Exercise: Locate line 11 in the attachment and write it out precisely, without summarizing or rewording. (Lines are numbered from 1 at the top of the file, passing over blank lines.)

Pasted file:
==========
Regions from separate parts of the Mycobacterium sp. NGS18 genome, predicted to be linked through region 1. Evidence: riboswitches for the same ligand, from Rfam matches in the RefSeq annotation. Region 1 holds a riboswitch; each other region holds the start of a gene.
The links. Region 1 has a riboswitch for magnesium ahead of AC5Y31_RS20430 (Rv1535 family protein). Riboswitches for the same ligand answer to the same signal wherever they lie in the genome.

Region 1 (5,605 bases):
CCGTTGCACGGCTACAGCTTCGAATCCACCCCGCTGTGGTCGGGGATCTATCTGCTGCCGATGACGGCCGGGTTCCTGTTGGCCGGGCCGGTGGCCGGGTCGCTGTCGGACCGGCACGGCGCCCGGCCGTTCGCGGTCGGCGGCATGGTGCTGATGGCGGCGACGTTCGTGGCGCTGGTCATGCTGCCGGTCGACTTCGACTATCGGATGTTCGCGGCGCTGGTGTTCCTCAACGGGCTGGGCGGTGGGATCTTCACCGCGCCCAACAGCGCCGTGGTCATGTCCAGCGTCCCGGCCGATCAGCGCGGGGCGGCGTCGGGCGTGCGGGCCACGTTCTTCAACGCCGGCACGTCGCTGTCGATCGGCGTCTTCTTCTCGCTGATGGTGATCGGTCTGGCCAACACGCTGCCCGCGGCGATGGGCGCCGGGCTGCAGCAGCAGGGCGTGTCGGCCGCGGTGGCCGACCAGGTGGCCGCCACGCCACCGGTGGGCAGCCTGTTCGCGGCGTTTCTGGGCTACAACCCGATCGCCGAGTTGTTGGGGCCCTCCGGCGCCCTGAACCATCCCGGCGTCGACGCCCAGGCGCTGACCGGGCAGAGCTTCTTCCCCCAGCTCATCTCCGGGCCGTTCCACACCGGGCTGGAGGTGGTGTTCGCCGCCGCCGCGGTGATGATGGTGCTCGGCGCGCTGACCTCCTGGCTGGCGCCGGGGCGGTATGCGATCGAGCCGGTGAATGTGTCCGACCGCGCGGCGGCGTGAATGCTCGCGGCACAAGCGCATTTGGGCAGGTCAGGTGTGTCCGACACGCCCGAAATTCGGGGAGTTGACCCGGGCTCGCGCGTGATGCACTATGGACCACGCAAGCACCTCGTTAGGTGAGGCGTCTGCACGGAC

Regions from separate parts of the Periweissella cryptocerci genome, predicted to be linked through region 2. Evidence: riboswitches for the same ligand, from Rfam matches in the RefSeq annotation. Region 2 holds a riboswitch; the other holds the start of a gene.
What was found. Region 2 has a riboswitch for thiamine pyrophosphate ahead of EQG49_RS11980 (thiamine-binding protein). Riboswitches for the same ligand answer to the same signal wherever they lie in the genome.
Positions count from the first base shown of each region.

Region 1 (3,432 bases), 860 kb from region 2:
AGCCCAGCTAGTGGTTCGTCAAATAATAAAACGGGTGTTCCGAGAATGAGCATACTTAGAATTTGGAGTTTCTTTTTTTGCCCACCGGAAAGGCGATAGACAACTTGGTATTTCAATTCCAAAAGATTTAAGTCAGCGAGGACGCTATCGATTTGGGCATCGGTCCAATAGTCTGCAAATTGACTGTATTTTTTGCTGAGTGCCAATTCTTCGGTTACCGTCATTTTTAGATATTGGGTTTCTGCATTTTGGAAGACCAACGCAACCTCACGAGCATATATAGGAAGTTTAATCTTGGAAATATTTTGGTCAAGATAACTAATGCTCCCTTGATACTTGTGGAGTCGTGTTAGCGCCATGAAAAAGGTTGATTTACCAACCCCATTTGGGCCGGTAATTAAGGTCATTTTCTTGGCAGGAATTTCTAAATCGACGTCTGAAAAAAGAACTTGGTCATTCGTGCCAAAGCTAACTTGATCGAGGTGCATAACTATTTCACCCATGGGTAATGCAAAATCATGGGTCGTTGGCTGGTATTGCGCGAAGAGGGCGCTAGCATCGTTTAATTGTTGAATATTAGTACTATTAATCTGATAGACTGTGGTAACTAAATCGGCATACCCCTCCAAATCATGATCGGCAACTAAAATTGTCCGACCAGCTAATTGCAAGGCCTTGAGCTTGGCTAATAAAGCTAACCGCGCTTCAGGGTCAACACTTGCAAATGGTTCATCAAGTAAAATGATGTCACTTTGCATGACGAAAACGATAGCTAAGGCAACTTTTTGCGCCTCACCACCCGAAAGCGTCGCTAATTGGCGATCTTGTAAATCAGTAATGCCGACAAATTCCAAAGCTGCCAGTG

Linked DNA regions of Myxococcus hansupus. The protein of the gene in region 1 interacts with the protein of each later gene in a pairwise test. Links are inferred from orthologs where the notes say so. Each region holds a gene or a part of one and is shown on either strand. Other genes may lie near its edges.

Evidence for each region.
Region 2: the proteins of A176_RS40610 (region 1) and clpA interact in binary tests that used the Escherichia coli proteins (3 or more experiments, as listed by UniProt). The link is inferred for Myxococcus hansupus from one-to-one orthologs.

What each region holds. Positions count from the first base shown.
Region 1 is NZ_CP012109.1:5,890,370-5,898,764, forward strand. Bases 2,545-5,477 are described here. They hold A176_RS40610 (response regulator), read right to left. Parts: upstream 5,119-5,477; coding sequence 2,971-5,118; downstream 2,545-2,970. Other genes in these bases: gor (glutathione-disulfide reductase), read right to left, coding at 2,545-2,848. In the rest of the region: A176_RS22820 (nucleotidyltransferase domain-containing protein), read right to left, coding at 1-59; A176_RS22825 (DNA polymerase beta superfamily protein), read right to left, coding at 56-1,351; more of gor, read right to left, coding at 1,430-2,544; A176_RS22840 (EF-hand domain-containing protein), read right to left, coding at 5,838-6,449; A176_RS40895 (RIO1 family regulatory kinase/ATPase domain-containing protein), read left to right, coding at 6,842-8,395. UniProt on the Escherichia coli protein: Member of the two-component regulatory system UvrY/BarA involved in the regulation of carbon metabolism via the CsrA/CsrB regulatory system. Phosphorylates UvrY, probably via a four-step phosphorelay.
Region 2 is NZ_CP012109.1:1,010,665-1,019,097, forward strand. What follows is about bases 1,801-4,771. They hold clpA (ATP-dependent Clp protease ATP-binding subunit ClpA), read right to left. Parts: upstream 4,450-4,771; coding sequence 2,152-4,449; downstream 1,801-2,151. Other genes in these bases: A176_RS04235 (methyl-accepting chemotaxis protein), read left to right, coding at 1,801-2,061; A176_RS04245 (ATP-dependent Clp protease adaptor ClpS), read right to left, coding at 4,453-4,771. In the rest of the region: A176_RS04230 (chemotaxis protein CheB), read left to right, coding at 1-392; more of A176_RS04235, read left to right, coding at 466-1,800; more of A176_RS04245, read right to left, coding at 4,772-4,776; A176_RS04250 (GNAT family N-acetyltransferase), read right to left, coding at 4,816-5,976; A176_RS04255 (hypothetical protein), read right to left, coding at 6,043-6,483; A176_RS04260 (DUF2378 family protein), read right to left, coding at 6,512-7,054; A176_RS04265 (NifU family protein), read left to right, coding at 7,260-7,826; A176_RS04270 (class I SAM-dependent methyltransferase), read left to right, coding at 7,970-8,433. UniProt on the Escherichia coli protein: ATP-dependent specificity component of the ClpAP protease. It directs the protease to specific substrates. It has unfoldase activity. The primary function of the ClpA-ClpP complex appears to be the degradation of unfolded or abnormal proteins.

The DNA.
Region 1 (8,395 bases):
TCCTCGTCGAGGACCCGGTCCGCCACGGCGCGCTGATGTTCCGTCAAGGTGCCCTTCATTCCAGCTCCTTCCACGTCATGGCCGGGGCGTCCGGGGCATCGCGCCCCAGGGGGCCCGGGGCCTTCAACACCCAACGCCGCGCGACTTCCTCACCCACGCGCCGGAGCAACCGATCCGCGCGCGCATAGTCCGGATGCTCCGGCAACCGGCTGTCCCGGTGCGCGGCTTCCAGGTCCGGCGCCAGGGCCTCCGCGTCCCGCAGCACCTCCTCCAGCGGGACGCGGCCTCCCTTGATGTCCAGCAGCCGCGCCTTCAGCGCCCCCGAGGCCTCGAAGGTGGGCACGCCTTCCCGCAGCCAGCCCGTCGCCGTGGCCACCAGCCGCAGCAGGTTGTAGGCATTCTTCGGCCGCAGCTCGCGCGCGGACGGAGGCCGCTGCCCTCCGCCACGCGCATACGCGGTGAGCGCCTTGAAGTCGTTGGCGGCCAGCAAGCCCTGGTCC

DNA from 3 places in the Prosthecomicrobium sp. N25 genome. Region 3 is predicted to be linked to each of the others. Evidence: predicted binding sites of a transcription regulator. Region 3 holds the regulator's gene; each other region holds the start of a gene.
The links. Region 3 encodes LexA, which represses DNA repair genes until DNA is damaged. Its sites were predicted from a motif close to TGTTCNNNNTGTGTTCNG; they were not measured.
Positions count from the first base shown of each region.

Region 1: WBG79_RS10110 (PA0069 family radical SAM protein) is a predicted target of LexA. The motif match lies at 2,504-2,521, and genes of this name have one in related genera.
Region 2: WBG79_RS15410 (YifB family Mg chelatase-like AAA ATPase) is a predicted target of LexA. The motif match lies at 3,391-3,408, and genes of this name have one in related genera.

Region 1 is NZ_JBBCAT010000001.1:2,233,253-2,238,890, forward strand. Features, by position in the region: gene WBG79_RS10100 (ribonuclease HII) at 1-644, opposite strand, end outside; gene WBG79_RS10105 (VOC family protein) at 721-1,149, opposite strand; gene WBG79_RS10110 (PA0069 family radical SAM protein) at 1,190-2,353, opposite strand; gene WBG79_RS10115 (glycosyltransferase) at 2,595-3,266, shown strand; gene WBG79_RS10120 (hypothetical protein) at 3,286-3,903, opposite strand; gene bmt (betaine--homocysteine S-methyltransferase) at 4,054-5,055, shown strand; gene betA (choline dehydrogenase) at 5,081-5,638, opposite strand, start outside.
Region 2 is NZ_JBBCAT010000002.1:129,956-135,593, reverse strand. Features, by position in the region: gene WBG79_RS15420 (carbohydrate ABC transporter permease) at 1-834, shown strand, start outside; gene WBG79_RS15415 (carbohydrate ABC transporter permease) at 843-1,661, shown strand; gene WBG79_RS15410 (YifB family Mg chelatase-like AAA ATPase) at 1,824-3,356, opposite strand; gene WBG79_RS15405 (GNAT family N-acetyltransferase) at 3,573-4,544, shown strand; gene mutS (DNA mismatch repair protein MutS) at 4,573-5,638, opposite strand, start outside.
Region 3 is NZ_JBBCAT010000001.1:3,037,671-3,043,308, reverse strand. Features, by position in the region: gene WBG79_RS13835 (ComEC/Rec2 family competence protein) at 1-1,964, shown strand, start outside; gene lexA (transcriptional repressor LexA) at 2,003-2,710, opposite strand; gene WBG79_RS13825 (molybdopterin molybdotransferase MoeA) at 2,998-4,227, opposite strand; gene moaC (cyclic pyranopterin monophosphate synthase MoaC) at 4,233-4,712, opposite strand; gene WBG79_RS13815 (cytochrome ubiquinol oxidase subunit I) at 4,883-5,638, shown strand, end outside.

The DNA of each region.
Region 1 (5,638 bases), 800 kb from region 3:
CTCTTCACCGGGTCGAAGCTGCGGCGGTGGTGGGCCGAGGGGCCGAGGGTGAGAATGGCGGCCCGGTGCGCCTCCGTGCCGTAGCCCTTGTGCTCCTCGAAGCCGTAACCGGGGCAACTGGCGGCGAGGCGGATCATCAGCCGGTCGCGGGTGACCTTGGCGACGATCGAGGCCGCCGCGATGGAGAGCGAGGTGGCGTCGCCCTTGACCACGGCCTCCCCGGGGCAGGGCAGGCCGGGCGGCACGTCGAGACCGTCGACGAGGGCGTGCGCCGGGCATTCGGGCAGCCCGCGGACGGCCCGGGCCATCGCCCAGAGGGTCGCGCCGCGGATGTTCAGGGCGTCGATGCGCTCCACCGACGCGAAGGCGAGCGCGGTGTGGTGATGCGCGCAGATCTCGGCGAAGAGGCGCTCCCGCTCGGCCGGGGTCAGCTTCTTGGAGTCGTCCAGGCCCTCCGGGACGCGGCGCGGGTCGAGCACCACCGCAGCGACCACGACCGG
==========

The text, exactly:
Evidence for each region.